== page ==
How to Push Back on Calls for More Defense Spending: $45 Billion of Afghan Funds Unaccounted For

A big chunk of Pentagon spending prior to 2010 cannot be audited.


Just trying to keep the countryside "green."
U.S. Army

Remember when we were informed in 2013 that America was giving literal bags full of cash to the office of then-Afghanistan President Hamid Karzai? It really shouldn't be a surprise at this point that billions of dollars of Pentagon spending within Afghanistan prior to 2010 is unaccounted for.

That's the latest from the Special Inspector General for Afghanistan Reconstruction (SIGAR). We've made note of previous SIGAR reports about blown tax dollars in the country, like $500,000 on a poorly made shooting range and $3.6 million for trucks to film games of buzkashi, Afghanistan's version of polo with goat carcasses.

Now comes the news that we don't even really know for certain what the Pentagon has done with $45 billion of $66 billion spent in Afghanistan prior to 2010. Why? Because until then the Pentagon was not required to account for it. The bureaucratic details that led to these circumstances is fleshed out here.

And yet we're still throwing money at Afghanistan like a problem gambler who is sure the next roll of the dice is going to make up for a viciously bad run. Inspector General John Sopko is now warning that we may not be able to track more than $400 million, half of which comes from the U.S. Agency for International Development, for programs to help Afghan women … allegedly. Even Afghanistan's first lady is suspicious about where the money for "Promote" will go. From Government Executive:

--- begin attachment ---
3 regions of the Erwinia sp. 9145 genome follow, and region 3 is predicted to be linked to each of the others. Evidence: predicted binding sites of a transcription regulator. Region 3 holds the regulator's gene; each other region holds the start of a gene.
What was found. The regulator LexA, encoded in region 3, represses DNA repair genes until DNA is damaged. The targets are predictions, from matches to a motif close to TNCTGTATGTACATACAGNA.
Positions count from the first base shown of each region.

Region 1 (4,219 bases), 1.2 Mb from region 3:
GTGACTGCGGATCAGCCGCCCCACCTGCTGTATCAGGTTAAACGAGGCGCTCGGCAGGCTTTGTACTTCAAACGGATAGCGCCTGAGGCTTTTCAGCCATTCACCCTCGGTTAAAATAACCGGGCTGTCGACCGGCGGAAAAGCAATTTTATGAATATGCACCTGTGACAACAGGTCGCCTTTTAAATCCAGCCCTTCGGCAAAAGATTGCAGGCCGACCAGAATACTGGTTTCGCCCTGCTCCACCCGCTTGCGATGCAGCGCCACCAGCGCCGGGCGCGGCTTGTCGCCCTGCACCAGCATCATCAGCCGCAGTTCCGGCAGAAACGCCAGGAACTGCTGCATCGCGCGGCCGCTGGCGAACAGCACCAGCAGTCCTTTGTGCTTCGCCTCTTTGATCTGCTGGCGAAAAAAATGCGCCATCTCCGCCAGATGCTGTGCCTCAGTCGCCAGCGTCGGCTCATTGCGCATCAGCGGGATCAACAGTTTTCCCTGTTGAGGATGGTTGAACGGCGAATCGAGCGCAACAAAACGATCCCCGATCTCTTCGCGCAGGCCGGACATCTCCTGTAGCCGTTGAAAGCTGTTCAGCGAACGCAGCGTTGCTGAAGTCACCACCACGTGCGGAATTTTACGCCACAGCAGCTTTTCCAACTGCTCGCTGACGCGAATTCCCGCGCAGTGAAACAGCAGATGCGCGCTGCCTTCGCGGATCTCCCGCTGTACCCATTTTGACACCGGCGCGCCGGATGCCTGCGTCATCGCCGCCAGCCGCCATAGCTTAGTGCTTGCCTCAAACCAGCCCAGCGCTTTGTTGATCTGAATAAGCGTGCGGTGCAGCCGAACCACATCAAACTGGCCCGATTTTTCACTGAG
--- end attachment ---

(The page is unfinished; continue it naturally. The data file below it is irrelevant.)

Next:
[Sopko] quoted Afghanistan's first lady Rula Ghani, "I do hope that we are not going to fall again into the game of contracting and sub-contracting and the routine of workshops and training sessions generating a lot of certificates on paper and little else."

The Promote contract, offered for five years as an indefinite delivery, indefinite quantity type, was awarded last October to Chemonics International, Development Alternatives Inc. and Tetra Tech Inc. for work in a country where transportation is spotty and many areas remain vulnerable to attack by Taliban soldiers.

The IG asked how the U.S. contribution of $216 million was determined, what commitments are in the works for international donors, and how timelines and data collection for fulfillment of the contract are structured. "With which private sector and civil society entities has USAID secured buy-in and participation in the Promote program?" Sopko asked. "What types of higher level opportunities will be available to Promote beneficiaries? "

Keep all of this spending in mind when politicians are demanding even more defense spending. Granted, all of these specific examples don't all come from the Pentagon. SIGAR's point is that we don't actually have specific examples of fraud or corruption from that $45 billion because the spending is simply unaccounted for.